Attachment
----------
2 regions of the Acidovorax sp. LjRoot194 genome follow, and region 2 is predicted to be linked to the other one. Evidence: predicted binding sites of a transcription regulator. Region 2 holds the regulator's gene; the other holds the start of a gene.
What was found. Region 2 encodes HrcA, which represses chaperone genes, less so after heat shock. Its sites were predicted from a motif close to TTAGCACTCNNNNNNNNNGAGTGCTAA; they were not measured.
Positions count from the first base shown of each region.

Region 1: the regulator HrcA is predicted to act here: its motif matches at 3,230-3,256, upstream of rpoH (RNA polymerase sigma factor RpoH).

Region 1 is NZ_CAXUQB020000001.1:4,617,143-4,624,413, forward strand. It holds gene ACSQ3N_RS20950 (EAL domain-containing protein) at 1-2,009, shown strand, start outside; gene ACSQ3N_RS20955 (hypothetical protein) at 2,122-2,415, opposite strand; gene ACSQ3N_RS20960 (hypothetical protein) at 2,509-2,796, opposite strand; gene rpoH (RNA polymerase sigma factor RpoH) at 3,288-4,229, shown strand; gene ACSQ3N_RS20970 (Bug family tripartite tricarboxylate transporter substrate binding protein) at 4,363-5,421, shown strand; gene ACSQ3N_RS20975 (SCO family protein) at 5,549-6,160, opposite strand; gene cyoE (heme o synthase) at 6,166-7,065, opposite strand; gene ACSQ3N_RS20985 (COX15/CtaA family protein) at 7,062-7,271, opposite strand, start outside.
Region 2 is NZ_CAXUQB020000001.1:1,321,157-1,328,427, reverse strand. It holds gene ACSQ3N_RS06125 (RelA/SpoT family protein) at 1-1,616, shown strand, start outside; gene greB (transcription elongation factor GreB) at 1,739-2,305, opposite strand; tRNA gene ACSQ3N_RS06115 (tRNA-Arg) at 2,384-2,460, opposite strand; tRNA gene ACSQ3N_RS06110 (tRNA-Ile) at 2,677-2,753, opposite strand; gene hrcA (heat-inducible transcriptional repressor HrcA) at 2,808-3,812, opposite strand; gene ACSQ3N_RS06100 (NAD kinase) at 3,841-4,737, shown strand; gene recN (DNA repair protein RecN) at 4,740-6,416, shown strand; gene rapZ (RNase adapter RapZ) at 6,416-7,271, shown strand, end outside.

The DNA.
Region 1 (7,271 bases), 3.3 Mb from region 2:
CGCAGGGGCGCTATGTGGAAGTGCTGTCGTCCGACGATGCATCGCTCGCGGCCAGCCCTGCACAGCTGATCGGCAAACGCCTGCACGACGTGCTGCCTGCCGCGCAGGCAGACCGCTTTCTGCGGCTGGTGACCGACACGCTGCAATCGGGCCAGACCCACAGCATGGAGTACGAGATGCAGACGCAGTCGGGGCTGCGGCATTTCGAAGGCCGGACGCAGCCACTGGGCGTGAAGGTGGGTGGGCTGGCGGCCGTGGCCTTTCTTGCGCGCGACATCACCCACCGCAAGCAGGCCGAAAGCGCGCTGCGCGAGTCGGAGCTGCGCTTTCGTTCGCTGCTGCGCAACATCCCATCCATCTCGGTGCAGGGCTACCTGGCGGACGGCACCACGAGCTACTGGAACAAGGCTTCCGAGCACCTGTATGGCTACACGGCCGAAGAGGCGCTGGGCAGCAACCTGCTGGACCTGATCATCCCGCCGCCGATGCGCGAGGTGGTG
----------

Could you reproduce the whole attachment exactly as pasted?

2 regions of the Acidovorax sp. LjRoot194 genome follow, and region 2 is predicted to be linked to the other one. Evidence: predicted binding sites of a transcription regulator. Region 2 holds the regulator's gene; the other holds the start of a gene.
What was found. Region 2 encodes HrcA, which represses chaperone genes, less so after heat shock. Its sites were predicted from a motif close to TTAGCACTCNNNNNNNNNGAGTGCTAA; they were not measured.
Positions count from the first base shown of each region.

Region 1: the regulator HrcA is predicted to act here: its motif matches at 3,230-3,256, upstream of rpoH (RNA polymerase sigma factor RpoH).

Region 1 is NZ_CAXUQB020000001.1:4,617,143-4,624,413, forward strand. It holds gene ACSQ3N_RS20950 (EAL domain-containing protein) at 1-2,009, shown strand, start outside; gene ACSQ3N_RS20955 (hypothetical protein) at 2,122-2,415, opposite strand; gene ACSQ3N_RS20960 (hypothetical protein) at 2,509-2,796, opposite strand; gene rpoH (RNA polymerase sigma factor RpoH) at 3,288-4,229, shown strand; gene ACSQ3N_RS20970 (Bug family tripartite tricarboxylate transporter substrate binding protein) at 4,363-5,421, shown strand; gene ACSQ3N_RS20975 (SCO family protein) at 5,549-6,160, opposite strand; gene cyoE (heme o synthase) at 6,166-7,065, opposite strand; gene ACSQ3N_RS20985 (COX15/CtaA family protein) at 7,062-7,271, opposite strand, start outside.
Region 2 is NZ_CAXUQB020000001.1:1,321,157-1,328,427, reverse strand. It holds gene ACSQ3N_RS06125 (RelA/SpoT family protein) at 1-1,616, shown strand, start outside; gene greB (transcription elongation factor GreB) at 1,739-2,305, opposite strand; tRNA gene ACSQ3N_RS06115 (tRNA-Arg) at 2,384-2,460, opposite strand; tRNA gene ACSQ3N_RS06110 (tRNA-Ile) at 2,677-2,753, opposite strand; gene hrcA (heat-inducible transcriptional repressor HrcA) at 2,808-3,812, opposite strand; gene ACSQ3N_RS06100 (NAD kinase) at 3,841-4,737, shown strand; gene recN (DNA repair protein RecN) at 4,740-6,416, shown strand; gene rapZ (RNase adapter RapZ) at 6,416-7,271, shown strand, end outside.

The DNA.
Region 1 (7,271 bases), 3.3 Mb from region 2:
CGCAGGGGCGCTATGTGGAAGTGCTGTCGTCCGACGATGCATCGCTCGCGGCCAGCCCTGCACAGCTGATCGGCAAACGCCTGCACGACGTGCTGCCTGCCGCGCAGGCAGACCGCTTTCTGCGGCTGGTGACCGACACGCTGCAATCGGGCCAGACCCACAGCATGGAGTACGAGATGCAGACGCAGTCGGGGCTGCGGCATTTCGAAGGCCGGACGCAGCCACTGGGCGTGAAGGTGGGTGGGCTGGCGGCCGTGGCCTTTCTTGCGCGCGACATCACCCACCGCAAGCAGGCCGAAAGCGCGCTGCGCGAGTCGGAGCTGCGCTTTCGTTCGCTGCTGCGCAACATCCCATCCATCTCGGTGCAGGGCTACCTGGCGGACGGCACCACGAGCTACTGGAACAAGGCTTCCGAGCACCTGTATGGCTACACGGCCGAAGAGGCGCTGGGCAGCAACCTGCTGGACCTGATCATCCCGCCGCCGATGCGCGAGGTGGTG